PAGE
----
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The grass genera of the world

L. Watson, T.D. Macfarlane, and M.J. Dallwitz

Phleum L.

From the Greek phleos, some kind of reed or grass.

Type species: Type: P. pratense L.

Including Achnodon Link, Achnodonton P. Beauv., Chilochloa P. Beauv., Heleochloa P. Beauv., Phalarella Boiss., Plantinia Bub., Stelephuros Adans.

Excluding Maillea, Pseudophleum

Habit, vegetative morphology. Annual, or perennial; rhizomatous, or stoloniferous, or caespitose, or decumbent. Culms 4–150 cm high; herbaceous; sparsely branched above, or unbranched above. The branching simple. Culms tuberous, or not tuberous. Culm nodes glabrous. Culm internodes hollow. Leaves not basally aggregated; non-auriculate. Leaf blades linear; apically cucullate; narrow; 1–10 mm wide; usually flat; not pseudopetiolate; without cross venation; persistent; rolled in bud. Ligule present; an unfringed membrane; truncate, or not truncate; 1.5–6 mm long.

Reproductive organization. Plants bisexual, all with bisexual spikelets; with hermaphrodite florets; outbreeding and inbreeding.

Inflorescence. Inflorescence paniculate; contracted; capitate, or more or less ovoid, or spicate; espatheate; not comprising ‘partial inflorescences’ and foliar organs. Spikelet-bearing axes persistent. Spikelets not secund.

Female-fertile spikelets. Spikelets 1.6–5 mm long; strongly compressed laterally; disarticulating above the glumes. Rachilla prolonged beyond the uppermost female-fertile floret, or terminated by a female-fertile floret; the rachilla extension when present, naked. Hairy callus absent. Callus short.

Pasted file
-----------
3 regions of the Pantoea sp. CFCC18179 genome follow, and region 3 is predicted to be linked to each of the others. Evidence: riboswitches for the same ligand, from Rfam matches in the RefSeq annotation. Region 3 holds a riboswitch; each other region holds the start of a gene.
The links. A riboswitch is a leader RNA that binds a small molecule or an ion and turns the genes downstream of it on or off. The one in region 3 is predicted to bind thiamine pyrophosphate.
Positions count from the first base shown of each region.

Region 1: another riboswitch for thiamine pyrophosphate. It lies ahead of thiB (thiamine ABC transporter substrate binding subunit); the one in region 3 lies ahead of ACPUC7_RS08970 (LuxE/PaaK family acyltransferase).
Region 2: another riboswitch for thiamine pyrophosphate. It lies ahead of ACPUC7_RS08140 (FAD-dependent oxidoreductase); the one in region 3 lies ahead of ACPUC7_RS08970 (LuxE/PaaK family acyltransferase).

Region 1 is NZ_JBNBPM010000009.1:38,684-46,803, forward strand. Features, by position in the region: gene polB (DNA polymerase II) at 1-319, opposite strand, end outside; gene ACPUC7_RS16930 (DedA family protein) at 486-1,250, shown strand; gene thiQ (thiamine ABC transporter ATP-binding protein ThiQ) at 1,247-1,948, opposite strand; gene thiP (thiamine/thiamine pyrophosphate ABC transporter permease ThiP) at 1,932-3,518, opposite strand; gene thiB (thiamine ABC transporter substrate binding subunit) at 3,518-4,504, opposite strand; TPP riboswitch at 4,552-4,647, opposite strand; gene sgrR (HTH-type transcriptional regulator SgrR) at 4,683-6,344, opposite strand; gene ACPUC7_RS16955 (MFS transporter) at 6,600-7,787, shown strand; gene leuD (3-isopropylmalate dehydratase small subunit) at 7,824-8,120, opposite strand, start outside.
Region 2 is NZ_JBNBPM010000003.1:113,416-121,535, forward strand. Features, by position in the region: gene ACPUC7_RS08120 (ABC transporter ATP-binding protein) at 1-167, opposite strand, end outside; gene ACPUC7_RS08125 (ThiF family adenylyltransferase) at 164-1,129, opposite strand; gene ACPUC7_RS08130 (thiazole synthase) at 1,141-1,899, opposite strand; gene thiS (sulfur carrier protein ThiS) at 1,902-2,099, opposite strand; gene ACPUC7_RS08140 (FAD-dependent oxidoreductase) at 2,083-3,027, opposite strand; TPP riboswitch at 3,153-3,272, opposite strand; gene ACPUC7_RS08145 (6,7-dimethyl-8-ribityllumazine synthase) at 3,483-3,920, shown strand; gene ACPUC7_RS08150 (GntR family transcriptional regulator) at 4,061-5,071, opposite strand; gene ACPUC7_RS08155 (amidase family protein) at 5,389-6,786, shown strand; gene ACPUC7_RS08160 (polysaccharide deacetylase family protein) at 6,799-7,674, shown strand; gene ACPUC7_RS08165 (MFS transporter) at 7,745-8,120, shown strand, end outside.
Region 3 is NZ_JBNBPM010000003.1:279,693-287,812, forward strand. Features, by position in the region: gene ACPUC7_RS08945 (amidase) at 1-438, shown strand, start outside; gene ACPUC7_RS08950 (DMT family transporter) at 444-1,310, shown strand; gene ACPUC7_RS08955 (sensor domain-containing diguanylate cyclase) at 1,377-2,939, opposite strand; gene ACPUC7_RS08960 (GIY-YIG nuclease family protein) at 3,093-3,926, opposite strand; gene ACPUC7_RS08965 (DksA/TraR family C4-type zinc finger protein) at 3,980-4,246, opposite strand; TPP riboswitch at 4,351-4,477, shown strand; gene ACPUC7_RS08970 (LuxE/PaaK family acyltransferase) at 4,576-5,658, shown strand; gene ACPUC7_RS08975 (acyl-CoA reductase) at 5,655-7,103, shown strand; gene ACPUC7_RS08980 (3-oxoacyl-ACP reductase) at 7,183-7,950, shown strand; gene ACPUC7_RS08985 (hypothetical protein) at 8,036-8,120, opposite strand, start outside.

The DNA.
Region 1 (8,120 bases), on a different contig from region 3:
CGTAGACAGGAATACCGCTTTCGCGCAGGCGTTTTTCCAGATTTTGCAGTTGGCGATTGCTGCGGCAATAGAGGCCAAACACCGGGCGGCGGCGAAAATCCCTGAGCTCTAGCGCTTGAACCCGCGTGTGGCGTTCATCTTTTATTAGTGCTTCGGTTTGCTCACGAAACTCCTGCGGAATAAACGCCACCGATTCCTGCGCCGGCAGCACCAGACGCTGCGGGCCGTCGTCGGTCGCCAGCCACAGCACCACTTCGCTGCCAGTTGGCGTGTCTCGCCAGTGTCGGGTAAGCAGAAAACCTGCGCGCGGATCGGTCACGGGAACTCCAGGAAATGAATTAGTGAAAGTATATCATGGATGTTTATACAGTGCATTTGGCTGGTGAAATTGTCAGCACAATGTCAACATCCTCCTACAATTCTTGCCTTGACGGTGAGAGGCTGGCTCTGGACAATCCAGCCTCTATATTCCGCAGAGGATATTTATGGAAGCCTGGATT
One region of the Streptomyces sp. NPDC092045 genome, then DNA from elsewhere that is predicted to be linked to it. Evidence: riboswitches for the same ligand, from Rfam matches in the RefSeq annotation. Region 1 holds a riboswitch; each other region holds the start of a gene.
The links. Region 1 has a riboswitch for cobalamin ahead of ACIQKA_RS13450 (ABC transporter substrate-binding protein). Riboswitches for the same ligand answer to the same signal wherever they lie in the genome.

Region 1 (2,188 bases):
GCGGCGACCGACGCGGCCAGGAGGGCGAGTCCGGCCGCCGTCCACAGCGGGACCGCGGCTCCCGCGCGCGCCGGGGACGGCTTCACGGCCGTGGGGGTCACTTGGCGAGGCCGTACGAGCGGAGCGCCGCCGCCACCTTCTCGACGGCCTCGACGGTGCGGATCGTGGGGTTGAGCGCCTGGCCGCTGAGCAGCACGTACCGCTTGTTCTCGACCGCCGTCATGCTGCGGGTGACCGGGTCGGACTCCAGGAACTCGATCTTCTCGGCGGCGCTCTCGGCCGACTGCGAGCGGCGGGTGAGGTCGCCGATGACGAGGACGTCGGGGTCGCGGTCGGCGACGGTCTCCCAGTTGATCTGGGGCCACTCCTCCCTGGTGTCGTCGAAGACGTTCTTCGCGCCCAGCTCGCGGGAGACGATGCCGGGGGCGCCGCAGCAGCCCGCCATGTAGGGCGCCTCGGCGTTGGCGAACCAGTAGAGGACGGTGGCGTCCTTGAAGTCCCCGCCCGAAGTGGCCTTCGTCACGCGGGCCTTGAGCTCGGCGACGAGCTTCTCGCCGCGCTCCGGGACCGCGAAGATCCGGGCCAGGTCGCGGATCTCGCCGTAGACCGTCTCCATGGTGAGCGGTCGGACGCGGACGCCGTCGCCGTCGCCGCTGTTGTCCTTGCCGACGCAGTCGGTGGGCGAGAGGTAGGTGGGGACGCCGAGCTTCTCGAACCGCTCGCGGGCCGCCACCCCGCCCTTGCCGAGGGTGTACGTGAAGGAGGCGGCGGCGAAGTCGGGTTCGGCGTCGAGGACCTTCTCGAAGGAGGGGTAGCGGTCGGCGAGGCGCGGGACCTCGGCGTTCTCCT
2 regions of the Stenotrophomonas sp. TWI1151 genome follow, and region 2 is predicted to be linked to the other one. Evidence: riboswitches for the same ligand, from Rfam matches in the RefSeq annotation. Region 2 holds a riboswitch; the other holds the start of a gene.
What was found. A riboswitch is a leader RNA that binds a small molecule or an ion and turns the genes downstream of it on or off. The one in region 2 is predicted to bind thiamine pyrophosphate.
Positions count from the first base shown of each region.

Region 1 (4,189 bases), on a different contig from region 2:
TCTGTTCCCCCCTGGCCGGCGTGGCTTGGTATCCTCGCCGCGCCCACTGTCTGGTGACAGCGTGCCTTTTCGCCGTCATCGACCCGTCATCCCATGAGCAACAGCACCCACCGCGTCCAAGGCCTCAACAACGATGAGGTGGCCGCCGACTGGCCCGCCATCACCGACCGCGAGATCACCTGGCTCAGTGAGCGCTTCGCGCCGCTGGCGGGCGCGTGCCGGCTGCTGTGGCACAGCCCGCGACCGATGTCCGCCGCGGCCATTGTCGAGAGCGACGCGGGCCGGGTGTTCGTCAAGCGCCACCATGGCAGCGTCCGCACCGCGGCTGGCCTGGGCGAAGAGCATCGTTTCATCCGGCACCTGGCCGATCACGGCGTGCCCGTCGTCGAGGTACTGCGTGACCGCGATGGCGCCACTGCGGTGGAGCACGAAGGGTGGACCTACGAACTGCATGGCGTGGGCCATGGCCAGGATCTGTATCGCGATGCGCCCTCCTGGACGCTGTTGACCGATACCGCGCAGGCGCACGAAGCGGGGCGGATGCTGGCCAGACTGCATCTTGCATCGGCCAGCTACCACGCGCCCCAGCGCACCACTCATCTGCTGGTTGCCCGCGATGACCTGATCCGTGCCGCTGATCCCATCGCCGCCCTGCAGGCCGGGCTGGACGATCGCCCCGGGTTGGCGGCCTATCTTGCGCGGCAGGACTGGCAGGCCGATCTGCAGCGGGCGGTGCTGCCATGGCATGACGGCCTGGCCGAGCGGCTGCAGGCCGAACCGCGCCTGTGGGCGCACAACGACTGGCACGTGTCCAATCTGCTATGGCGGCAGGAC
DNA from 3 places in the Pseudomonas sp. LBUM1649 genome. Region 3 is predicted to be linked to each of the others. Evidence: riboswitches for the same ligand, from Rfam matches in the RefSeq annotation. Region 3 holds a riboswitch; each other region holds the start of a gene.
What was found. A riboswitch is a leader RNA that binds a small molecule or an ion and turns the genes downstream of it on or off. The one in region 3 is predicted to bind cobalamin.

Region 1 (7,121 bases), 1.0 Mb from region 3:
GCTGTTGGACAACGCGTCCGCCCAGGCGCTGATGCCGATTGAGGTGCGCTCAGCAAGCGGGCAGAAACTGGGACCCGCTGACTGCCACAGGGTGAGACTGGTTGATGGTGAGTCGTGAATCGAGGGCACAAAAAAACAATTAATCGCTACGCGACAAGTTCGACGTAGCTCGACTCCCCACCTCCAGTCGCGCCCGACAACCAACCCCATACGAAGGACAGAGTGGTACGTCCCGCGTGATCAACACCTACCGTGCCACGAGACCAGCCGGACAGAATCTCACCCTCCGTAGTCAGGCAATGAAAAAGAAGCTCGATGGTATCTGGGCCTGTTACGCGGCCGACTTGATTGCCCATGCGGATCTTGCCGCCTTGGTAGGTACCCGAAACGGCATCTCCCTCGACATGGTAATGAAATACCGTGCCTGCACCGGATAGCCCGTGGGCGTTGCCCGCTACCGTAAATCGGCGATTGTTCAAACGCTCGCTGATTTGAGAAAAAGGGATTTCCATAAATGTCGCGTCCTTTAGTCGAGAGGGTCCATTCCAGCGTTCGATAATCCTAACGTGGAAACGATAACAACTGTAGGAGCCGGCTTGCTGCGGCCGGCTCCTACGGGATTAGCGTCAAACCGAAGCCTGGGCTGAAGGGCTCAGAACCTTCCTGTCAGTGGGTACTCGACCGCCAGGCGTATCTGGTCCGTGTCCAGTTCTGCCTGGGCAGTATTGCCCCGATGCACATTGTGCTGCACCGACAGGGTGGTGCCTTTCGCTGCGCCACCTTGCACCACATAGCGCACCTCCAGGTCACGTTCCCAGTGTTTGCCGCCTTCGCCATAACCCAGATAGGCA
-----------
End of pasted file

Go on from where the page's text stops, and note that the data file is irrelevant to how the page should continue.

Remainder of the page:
Glumes two; more or less equal; long relative to the adjacent lemmas (exceeding them); pointed; shortly awned; carinate; similar (membranous, the margins overlapping for most of their length). Lower glume 3 nerved. Upper glume 3 nerved. Spikelets with female-fertile florets only; without proximal incomplete florets.

Female-fertile florets 1. Lemmas less firm than the glumes (membranous); not becoming indurated; entire; blunt (truncate or obtuse); awnless; hairy, or hairless (glabrous to densely ciliate); non-carinate; 5–7 nerved. Palea present; relatively long; entire to apically notched; awnless, without apical setae; not indurated; 1-nerved, or 2-nerved; keel-less. Lodicules present; 2; free; membranous; glabrous; toothed; not or scarcely vascularized. Stamens 3. Anthers 0.3–2.3 mm long; not penicillate. Ovary apically glabrous. Styles fused, or free to their bases. Stigmas 2.

Fruit, embryo and seedling. Fruit small. Hilum short. Embryo small; not waisted. Endosperm liquid in the mature fruit; containing compound starch grains. Embryo with an epiblast; without a scutellar tail; with a negligible mesocotyl internode. Embryonic leaf margins meeting.

Seedling with a long mesocotyl; with a loose coleoptile, or with a tight coleoptile. First seedling leaf with a well-developed lamina. The lamina broad, or narrow; erect; 3 veined.

Abaxial leaf blade epidermis. Costal/intercostal zonation conspicuous. Papillae absent. Long-cells similar in shape costally and intercostally; of similar wall thickness costally and intercostally. Mid-intercostal long-cells fusiform; having markedly sinuous walls. Microhairs absent. Stomata common; (36–)42–45 microns long. Subsidiaries parallel-sided. Guard-cells overlapped by the interstomatals. Intercostal short-cells absent or very rare (rare); not paired (usually solitary); not silicified. Crown cells absent (but some reduced prickles approach these). Costal short-cells conspicuously in long rows. Costal silica bodies horizontally-elongated crenate/sinuous, or horizontally-elongated smooth, or rounded; not sharp-pointed.